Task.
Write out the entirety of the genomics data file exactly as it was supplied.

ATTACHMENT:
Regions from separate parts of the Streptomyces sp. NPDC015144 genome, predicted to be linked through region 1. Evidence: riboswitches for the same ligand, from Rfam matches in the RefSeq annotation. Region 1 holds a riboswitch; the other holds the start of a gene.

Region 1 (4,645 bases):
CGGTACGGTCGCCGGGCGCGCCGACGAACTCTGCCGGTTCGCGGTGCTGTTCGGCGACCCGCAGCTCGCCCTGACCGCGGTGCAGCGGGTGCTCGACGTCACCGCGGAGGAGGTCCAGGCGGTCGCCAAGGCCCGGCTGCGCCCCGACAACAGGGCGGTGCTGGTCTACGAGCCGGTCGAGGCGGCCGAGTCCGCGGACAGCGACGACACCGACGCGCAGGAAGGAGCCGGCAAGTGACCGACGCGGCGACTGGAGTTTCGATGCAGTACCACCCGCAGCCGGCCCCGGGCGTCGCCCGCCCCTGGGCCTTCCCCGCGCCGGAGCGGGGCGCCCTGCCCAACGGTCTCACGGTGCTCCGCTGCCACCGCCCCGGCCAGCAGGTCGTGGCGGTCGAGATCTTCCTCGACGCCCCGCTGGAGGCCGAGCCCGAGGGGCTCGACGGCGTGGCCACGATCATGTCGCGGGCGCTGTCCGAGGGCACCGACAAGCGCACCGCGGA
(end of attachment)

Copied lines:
Regions from separate parts of the Streptomyces sp. NPDC015144 genome, predicted to be linked through region 1. Evidence: riboswitches for the same ligand, from Rfam matches in the RefSeq annotation. Region 1 holds a riboswitch; the other holds the start of a gene.

Region 1 (4,645 bases):
CGGTACGGTCGCCGGGCGCGCCGACGAACTCTGCCGGTTCGCGGTGCTGTTCGGCGACCCGCAGCTCGCCCTGACCGCGGTGCAGCGGGTGCTCGACGTCACCGCGGAGGAGGTCCAGGCGGTCGCCAAGGCCCGGCTGCGCCCCGACAACAGGGCGGTGCTGGTCTACGAGCCGGTCGAGGCGGCCGAGTCCGCGGACAGCGACGACACCGACGCGCAGGAAGGAGCCGGCAAGTGACCGACGCGGCGACTGGAGTTTCGATGCAGTACCACCCGCAGCCGGCCCCGGGCGTCGCCCGCCCCTGGGCCTTCCCCGCGCCGGAGCGGGGCGCCCTGCCCAACGGTCTCACGGTGCTCCGCTGCCACCGCCCCGGCCAGCAGGTCGTGGCGGTCGAGATCTTCCTCGACGCCCCGCTGGAGGCCGAGCCCGAGGGGCTCGACGGCGTGGCCACGATCATGTCGCGGGCGCTGTCCGAGGGCACCGACAAGCGCACCGCGGA